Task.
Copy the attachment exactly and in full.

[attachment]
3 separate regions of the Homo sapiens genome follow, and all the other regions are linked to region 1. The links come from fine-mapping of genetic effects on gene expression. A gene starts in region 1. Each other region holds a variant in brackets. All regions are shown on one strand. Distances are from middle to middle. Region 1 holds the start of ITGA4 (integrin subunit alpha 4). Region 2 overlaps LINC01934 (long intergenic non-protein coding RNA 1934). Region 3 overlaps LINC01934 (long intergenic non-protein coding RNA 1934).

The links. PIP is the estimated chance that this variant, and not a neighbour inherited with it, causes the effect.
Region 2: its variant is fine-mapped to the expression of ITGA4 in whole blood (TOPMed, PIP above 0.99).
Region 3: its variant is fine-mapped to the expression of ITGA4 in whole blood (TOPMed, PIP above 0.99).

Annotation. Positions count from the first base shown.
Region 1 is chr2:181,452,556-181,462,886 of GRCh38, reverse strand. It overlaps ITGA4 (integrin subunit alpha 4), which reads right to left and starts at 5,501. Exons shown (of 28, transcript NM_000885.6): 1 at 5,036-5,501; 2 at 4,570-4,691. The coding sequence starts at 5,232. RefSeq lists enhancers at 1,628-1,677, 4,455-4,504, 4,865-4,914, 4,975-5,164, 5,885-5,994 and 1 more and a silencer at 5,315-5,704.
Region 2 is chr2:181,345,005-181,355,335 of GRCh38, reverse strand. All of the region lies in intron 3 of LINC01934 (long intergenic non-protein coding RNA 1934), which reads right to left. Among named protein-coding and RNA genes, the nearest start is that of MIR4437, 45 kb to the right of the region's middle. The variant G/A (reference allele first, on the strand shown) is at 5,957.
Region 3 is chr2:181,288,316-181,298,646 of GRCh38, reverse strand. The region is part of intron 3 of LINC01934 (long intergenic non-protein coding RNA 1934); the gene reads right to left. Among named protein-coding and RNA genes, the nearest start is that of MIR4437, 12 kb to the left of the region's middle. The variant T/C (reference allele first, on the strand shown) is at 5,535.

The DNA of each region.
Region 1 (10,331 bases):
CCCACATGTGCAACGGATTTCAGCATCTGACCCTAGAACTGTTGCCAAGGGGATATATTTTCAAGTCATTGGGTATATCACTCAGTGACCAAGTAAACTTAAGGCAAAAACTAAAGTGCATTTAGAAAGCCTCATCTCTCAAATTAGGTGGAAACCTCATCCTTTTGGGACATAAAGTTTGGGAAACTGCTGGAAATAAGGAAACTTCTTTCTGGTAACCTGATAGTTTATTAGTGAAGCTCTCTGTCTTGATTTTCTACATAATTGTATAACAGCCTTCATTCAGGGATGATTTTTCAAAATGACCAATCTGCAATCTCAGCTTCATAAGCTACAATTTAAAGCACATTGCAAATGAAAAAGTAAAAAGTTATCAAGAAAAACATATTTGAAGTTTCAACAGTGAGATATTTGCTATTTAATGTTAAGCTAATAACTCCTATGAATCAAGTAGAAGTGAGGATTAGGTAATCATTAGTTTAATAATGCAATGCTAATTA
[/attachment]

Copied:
3 separate regions of the Homo sapiens genome follow, and all the other regions are linked to region 1. The links come from fine-mapping of genetic effects on gene expression. A gene starts in region 1. Each other region holds a variant in brackets. All regions are shown on one strand. Distances are from middle to middle. Region 1 holds the start of ITGA4 (integrin subunit alpha 4). Region 2 overlaps LINC01934 (long intergenic non-protein coding RNA 1934). Region 3 overlaps LINC01934 (long intergenic non-protein coding RNA 1934).

The links. PIP is the estimated chance that this variant, and not a neighbour inherited with it, causes the effect.
Region 2: its variant is fine-mapped to the expression of ITGA4 in whole blood (TOPMed, PIP above 0.99).
Region 3: its variant is fine-mapped to the expression of ITGA4 in whole blood (TOPMed, PIP above 0.99).

Annotation. Positions count from the first base shown.
Region 1 is chr2:181,452,556-181,462,886 of GRCh38, reverse strand. It overlaps ITGA4 (integrin subunit alpha 4), which reads right to left and starts at 5,501. Exons shown (of 28, transcript NM_000885.6): 1 at 5,036-5,501; 2 at 4,570-4,691. The coding sequence starts at 5,232. RefSeq lists enhancers at 1,628-1,677, 4,455-4,504, 4,865-4,914, 4,975-5,164, 5,885-5,994 and 1 more and a silencer at 5,315-5,704.
Region 2 is chr2:181,345,005-181,355,335 of GRCh38, reverse strand. All of the region lies in intron 3 of LINC01934 (long intergenic non-protein coding RNA 1934), which reads right to left. Among named protein-coding and RNA genes, the nearest start is that of MIR4437, 45 kb to the right of the region's middle. The variant G/A (reference allele first, on the strand shown) is at 5,957.
Region 3 is chr2:181,288,316-181,298,646 of GRCh38, reverse strand. The region is part of intron 3 of LINC01934 (long intergenic non-protein coding RNA 1934); the gene reads right to left. Among named protein-coding and RNA genes, the nearest start is that of MIR4437, 12 kb to the left of the region's middle. The variant T/C (reference allele first, on the strand shown) is at 5,535.

The DNA of each region.
Region 1 (10,331 bases):
CCCACATGTGCAACGGATTTCAGCATCTGACCCTAGAACTGTTGCCAAGGGGATATATTTTCAAGTCATTGGGTATATCACTCAGTGACCAAGTAAACTTAAGGCAAAAACTAAAGTGCATTTAGAAAGCCTCATCTCTCAAATTAGGTGGAAACCTCATCCTTTTGGGACATAAAGTTTGGGAAACTGCTGGAAATAAGGAAACTTCTTTCTGGTAACCTGATAGTTTATTAGTGAAGCTCTCTGTCTTGATTTTCTACATAATTGTATAACAGCCTTCATTCAGGGATGATTTTTCAAAATGACCAATCTGCAATCTCAGCTTCATAAGCTACAATTTAAAGCACATTGCAAATGAAAAAGTAAAAAGTTATCAAGAAAAACATATTTGAAGTTTCAACAGTGAGATATTTGCTATTTAATGTTAAGCTAATAACTCCTATGAATCAAGTAGAAGTGAGGATTAGGTAATCATTAGTTTAATAATGCAATGCTAATTA